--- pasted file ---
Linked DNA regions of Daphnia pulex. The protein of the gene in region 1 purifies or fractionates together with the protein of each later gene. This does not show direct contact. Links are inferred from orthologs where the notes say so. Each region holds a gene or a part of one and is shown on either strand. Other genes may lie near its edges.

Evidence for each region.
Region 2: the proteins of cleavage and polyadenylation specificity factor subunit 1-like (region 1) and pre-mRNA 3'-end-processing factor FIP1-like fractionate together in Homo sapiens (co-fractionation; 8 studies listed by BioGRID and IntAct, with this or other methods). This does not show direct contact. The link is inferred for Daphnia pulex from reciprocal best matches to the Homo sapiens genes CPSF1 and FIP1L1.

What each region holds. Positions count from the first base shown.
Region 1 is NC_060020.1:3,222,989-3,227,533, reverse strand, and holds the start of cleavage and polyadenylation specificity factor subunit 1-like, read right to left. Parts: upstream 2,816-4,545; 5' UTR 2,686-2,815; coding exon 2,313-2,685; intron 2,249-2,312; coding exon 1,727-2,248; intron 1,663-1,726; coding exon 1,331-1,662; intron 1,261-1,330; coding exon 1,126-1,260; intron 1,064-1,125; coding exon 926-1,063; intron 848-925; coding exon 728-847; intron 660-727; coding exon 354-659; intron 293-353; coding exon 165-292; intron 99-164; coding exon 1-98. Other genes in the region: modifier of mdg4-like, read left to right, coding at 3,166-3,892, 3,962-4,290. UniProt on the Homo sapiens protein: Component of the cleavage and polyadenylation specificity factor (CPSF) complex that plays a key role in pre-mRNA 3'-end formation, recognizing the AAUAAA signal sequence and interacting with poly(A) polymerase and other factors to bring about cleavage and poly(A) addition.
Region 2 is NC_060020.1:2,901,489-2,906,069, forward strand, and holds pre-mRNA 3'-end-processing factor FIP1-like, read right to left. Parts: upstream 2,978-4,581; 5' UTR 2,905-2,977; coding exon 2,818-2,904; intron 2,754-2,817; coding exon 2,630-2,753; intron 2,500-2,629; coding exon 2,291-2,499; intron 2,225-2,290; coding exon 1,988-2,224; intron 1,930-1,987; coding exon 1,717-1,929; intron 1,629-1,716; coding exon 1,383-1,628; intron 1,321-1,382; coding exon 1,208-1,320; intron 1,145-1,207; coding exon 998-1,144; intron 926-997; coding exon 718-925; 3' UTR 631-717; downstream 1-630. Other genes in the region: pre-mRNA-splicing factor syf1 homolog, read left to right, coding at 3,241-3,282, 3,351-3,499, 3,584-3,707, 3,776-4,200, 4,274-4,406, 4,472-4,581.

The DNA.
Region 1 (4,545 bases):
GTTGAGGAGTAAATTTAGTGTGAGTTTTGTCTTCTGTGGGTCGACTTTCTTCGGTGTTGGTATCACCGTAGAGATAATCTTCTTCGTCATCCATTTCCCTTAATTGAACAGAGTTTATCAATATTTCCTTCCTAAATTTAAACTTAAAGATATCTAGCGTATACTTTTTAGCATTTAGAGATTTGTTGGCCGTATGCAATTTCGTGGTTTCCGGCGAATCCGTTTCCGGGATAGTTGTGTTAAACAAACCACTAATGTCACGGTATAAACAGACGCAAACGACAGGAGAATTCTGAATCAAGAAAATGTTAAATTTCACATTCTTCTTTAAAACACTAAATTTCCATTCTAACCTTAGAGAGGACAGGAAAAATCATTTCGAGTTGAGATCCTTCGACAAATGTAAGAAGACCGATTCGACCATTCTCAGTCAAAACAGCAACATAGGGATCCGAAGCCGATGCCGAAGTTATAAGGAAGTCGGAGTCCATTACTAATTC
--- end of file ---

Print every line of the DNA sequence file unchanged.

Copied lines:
Linked DNA regions of Daphnia pulex. The protein of the gene in region 1 purifies or fractionates together with the protein of each later gene. This does not show direct contact. Links are inferred from orthologs where the notes say so. Each region holds a gene or a part of one and is shown on either strand. Other genes may lie near its edges.

Evidence for each region.
Region 2: the proteins of cleavage and polyadenylation specificity factor subunit 1-like (region 1) and pre-mRNA 3'-end-processing factor FIP1-like fractionate together in Homo sapiens (co-fractionation; 8 studies listed by BioGRID and IntAct, with this or other methods). This does not show direct contact. The link is inferred for Daphnia pulex from reciprocal best matches to the Homo sapiens genes CPSF1 and FIP1L1.

What each region holds. Positions count from the first base shown.
Region 1 is NC_060020.1:3,222,989-3,227,533, reverse strand, and holds the start of cleavage and polyadenylation specificity factor subunit 1-like, read right to left. Parts: upstream 2,816-4,545; 5' UTR 2,686-2,815; coding exon 2,313-2,685; intron 2,249-2,312; coding exon 1,727-2,248; intron 1,663-1,726; coding exon 1,331-1,662; intron 1,261-1,330; coding exon 1,126-1,260; intron 1,064-1,125; coding exon 926-1,063; intron 848-925; coding exon 728-847; intron 660-727; coding exon 354-659; intron 293-353; coding exon 165-292; intron 99-164; coding exon 1-98. Other genes in the region: modifier of mdg4-like, read left to right, coding at 3,166-3,892, 3,962-4,290. UniProt on the Homo sapiens protein: Component of the cleavage and polyadenylation specificity factor (CPSF) complex that plays a key role in pre-mRNA 3'-end formation, recognizing the AAUAAA signal sequence and interacting with poly(A) polymerase and other factors to bring about cleavage and poly(A) addition.
Region 2 is NC_060020.1:2,901,489-2,906,069, forward strand, and holds pre-mRNA 3'-end-processing factor FIP1-like, read right to left. Parts: upstream 2,978-4,581; 5' UTR 2,905-2,977; coding exon 2,818-2,904; intron 2,754-2,817; coding exon 2,630-2,753; intron 2,500-2,629; coding exon 2,291-2,499; intron 2,225-2,290; coding exon 1,988-2,224; intron 1,930-1,987; coding exon 1,717-1,929; intron 1,629-1,716; coding exon 1,383-1,628; intron 1,321-1,382; coding exon 1,208-1,320; intron 1,145-1,207; coding exon 998-1,144; intron 926-997; coding exon 718-925; 3' UTR 631-717; downstream 1-630. Other genes in the region: pre-mRNA-splicing factor syf1 homolog, read left to right, coding at 3,241-3,282, 3,351-3,499, 3,584-3,707, 3,776-4,200, 4,274-4,406, 4,472-4,581.

The DNA.
Region 1 (4,545 bases):
GTTGAGGAGTAAATTTAGTGTGAGTTTTGTCTTCTGTGGGTCGACTTTCTTCGGTGTTGGTATCACCGTAGAGATAATCTTCTTCGTCATCCATTTCCCTTAATTGAACAGAGTTTATCAATATTTCCTTCCTAAATTTAAACTTAAAGATATCTAGCGTATACTTTTTAGCATTTAGAGATTTGTTGGCCGTATGCAATTTCGTGGTTTCCGGCGAATCCGTTTCCGGGATAGTTGTGTTAAACAAACCACTAATGTCACGGTATAAACAGACGCAAACGACAGGAGAATTCTGAATCAAGAAAATGTTAAATTTCACATTCTTCTTTAAAACACTAAATTTCCATTCTAACCTTAGAGAGGACAGGAAAAATCATTTCGAGTTGAGATCCTTCGACAAATGTAAGAAGACCGATTCGACCATTCTCAGTCAAAACAGCAACATAGGGATCCGAAGCCGATGCCGAAGTTATAAGGAAGTCGGAGTCCATTACTAATTC